As Prepared for Delivery
Good morning, everyone. Thank you for being here.
We called today’s hearing to discuss the Congressional budget process. I’d venture a guess that the American people are probably not all too familiar with the specifics of this issue. That’s understandable. But I believe – and this hearing will hopefully show – that the manner by which, and the rules under which, Congress puts together a budget are incredibly important to not only the fiscal health of our nation but the health and vitality of our Constitutional system.
The Congressional budget process is broken. It is outdated. It has been 40 years since the rules were written. Suffice to say, our world has changed dramatically. What has not changed, unfortunately, is the habit in Washington of spending beyond its means.
The current budget process is not only ill-equipped to help policymakers be more fiscally responsible – it reinforces bad spending habits. The default is always to spend more when we know that more money is not always or often the right solution.
The current budget process is also not particularly good at forcing Congress to do its job. This year was the first time since 2001 that the House and Senate had passed a joint 10-year balanced budget agreement. When Congress ignores its budget responsibilities, it is forfeiting the power of the purse – which we all know is not just about dollars and cents.
The Constitution gave Congress this authority so that the people’s elected representatives could hold government accountable – to ensure robust and legitimate oversight of the bureaucracy and, when necessary, eliminate ineffective and inefficient policies and programs. As Madison wrote: “this power of the purse may, in fact, be regarded as the most complete and effectual weapon with which any constitution can arm the immediate representatives of the people, for obtaining a redress of every grievance, and for carrying into effect every just and salutary measure.”
No one would argue that creating a budget is a simple task, especially when Washington spends three-and-a-half trillion dollars per year. We can make small changes here and there that will help enhance Congress’ authority in this area. But when dealing with a process that was created before a lot of the people in this room were even born, it’s time to start thinking about starting over. As former CBO Director Alice Rivlin said a few years ago: “The time for incremental reforms in the budget process is over. The Congress should blow it up and start over from first principles.”
What might those principles look like?
First, we should be exercising constitutional control. The Founding Fathers explicitly gave Congress the power of the purse and we need to have a better sense of respect for that duty when it comes to taxing and spending. This in turn will help correct the shift in balance of powers and help pull back the overreach of the Executive Branch – both Republican and Democrat.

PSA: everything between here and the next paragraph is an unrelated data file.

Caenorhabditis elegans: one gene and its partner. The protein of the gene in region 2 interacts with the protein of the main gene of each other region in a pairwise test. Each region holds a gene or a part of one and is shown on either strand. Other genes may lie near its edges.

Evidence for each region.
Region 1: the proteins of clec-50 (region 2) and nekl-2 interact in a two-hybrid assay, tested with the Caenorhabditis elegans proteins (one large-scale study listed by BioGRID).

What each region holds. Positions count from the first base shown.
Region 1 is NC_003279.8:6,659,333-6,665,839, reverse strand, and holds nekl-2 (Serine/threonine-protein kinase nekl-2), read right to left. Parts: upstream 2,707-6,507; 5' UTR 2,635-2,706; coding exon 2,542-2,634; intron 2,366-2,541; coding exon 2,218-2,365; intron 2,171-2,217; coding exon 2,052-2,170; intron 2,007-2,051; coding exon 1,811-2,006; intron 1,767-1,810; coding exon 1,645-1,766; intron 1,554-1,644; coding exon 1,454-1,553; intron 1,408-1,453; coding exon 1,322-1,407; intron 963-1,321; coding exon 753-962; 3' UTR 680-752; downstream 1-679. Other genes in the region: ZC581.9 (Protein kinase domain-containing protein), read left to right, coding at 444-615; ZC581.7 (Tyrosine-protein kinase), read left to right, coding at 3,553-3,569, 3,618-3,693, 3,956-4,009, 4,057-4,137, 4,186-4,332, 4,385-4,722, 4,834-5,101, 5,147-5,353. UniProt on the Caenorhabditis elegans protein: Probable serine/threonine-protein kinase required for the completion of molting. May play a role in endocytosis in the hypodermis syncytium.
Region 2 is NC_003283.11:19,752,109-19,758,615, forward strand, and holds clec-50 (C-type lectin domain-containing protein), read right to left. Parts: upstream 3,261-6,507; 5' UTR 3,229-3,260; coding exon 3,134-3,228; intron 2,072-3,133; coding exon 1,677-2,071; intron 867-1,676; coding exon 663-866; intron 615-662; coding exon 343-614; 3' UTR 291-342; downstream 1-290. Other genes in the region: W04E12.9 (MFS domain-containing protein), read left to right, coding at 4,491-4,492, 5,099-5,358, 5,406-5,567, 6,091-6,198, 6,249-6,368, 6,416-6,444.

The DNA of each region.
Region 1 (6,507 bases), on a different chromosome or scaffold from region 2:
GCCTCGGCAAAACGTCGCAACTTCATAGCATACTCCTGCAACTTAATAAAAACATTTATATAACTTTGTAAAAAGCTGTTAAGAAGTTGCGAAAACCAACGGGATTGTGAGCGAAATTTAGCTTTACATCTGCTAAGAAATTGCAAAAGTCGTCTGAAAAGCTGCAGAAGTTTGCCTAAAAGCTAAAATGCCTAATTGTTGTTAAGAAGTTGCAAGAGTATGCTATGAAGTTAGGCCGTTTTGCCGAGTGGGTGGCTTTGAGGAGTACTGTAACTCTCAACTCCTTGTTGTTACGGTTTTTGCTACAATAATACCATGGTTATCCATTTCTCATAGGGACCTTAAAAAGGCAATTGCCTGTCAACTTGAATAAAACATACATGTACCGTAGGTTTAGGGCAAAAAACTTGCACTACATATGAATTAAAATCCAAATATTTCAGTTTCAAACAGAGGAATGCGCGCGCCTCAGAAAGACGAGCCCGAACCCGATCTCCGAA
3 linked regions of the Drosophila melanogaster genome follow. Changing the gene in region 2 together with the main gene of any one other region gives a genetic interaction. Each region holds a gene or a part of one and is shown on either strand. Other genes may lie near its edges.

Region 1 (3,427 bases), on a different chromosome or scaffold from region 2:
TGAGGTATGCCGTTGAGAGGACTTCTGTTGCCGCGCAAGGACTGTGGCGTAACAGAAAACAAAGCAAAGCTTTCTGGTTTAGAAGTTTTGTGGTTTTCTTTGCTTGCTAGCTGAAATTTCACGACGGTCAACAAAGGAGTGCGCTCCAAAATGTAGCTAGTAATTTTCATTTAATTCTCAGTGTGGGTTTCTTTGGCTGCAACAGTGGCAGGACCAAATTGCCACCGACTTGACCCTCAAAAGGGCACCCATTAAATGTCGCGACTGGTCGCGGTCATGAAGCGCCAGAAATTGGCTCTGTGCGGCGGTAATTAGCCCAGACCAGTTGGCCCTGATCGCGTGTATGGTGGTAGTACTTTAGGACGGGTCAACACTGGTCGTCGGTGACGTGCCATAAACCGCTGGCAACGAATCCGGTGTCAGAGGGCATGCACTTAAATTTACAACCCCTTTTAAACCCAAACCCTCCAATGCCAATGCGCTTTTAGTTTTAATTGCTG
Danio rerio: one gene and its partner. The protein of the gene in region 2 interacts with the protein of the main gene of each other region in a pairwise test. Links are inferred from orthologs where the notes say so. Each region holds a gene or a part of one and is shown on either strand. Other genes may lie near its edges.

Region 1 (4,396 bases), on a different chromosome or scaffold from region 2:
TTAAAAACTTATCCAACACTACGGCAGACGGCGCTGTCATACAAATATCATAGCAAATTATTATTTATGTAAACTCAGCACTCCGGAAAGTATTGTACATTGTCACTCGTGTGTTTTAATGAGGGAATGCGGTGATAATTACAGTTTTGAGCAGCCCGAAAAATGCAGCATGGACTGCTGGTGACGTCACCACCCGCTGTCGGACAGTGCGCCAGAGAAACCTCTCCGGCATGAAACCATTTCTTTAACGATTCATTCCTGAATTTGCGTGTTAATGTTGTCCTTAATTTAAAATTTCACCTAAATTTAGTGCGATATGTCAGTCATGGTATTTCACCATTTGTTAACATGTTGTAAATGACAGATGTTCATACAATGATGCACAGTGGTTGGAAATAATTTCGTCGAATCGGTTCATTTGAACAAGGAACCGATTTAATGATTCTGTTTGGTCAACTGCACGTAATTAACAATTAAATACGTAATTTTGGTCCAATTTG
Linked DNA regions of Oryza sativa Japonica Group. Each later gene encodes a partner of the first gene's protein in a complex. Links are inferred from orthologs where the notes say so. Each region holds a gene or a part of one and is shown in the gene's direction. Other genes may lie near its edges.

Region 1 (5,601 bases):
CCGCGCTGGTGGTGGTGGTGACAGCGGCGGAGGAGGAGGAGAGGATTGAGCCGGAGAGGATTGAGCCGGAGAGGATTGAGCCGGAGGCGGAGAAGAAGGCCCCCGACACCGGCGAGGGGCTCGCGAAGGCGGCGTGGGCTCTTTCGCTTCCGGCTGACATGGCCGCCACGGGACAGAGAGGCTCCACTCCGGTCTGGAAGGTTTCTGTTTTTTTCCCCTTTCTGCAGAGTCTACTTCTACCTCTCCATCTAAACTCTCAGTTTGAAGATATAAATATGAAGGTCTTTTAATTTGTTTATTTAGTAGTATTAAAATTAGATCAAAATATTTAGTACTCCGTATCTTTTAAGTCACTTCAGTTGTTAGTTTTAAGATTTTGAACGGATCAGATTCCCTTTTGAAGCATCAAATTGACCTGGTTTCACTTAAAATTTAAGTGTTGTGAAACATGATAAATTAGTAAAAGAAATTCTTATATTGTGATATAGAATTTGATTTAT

Second, is promoting fiscal responsibility. As I mentioned at the beginning, the current process reinforces a bias toward higher spending without sufficient rules or guidelines in place to align spending with anything resembling a sustainable outlook. A smarter process would incentivize more responsible fiscal choices.
Third, we must increase our oversight. Waste, fraud and abuse exist all throughout the federal government. And too much spending is simply set on auto-pilot. We need to regularly review our spending habits so we can fix mistakes and make improvements where needed.
Fourth, and finally, we need a better understanding of how much programs cost. We need to continue to strengthen our non-partisan fiscal analysis to gain stronger insight into how policies affect the economy and the federal budget. With more information, Congress should be able to make better decisions.
A better budget process is achievable, and by adhering to common sense principles such as these, we can begin to spend tax dollars more effectively and efficiently.
That’s why it’s so important we are having this conversation today and I’m pleased to welcome our witnesses.
We have Paul Posner, the director of the graduate public administration program at George Mason University. David Primo, an associate professor at the University of Rochester and a senior scholar at the Mercatus Center at George Washington University. Phillip Joyce is a professor of public policy and senior associate dean at the University of Maryland’s school of public policy. And Carmel Martin, the executive vice president for policy at the Center for American Progress.
I want to thank you all for taking time out of your busy schedules to be here today. I look forward to an enlightening conversation about how we fix our congressional budget process and ensure hard-earned taxpayer dollars are spent in a more responsible and accountable manner.
I’m pleased to yield to the ranking member, Mr. van Hollen.